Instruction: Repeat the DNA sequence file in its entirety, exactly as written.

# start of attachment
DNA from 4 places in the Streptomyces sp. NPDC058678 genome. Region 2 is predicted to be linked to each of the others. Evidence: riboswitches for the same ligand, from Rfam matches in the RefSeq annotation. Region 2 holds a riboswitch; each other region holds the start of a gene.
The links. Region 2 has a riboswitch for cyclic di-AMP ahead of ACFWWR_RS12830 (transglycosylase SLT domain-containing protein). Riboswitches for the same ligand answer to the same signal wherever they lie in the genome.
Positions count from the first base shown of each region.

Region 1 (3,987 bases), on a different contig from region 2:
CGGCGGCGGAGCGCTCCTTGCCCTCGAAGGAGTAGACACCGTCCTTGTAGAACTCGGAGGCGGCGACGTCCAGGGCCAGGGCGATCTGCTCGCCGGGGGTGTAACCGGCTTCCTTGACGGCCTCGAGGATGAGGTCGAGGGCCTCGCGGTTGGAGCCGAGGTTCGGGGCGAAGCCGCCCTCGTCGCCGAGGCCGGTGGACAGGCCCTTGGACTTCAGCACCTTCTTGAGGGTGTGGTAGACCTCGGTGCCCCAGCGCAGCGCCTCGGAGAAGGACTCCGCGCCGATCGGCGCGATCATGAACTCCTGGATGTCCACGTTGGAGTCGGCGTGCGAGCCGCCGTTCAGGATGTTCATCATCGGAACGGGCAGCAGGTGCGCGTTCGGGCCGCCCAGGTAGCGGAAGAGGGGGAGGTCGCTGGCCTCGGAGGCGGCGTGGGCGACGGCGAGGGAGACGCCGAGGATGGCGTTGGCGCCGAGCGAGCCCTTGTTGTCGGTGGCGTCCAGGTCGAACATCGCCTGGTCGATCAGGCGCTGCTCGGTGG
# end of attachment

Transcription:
DNA from 4 places in the Streptomyces sp. NPDC058678 genome. Region 2 is predicted to be linked to each of the others. Evidence: riboswitches for the same ligand, from Rfam matches in the RefSeq annotation. Region 2 holds a riboswitch; each other region holds the start of a gene.
The links. Region 2 has a riboswitch for cyclic di-AMP ahead of ACFWWR_RS12830 (transglycosylase SLT domain-containing protein). Riboswitches for the same ligand answer to the same signal wherever they lie in the genome.
Positions count from the first base shown of each region.

Region 1 (3,987 bases), on a different contig from region 2:
CGGCGGCGGAGCGCTCCTTGCCCTCGAAGGAGTAGACACCGTCCTTGTAGAACTCGGAGGCGGCGACGTCCAGGGCCAGGGCGATCTGCTCGCCGGGGGTGTAACCGGCTTCCTTGACGGCCTCGAGGATGAGGTCGAGGGCCTCGCGGTTGGAGCCGAGGTTCGGGGCGAAGCCGCCCTCGTCGCCGAGGCCGGTGGACAGGCCCTTGGACTTCAGCACCTTCTTGAGGGTGTGGTAGACCTCGGTGCCCCAGCGCAGCGCCTCGGAGAAGGACTCCGCGCCGATCGGCGCGATCATGAACTCCTGGATGTCCACGTTGGAGTCGGCGTGCGAGCCGCCGTTCAGGATGTTCATCATCGGAACGGGCAGCAGGTGCGCGTTCGGGCCGCCCAGGTAGCGGAAGAGGGGGAGGTCGCTGGCCTCGGAGGCGGCGTGGGCGACGGCGAGGGAGACGCCGAGGATGGCGTTGGCGCCGAGCGAGCCCTTGTTGTCGGTGGCGTCCAGGTCGAACATCGCCTGGTCGATCAGGCGCTGCTCGGTGG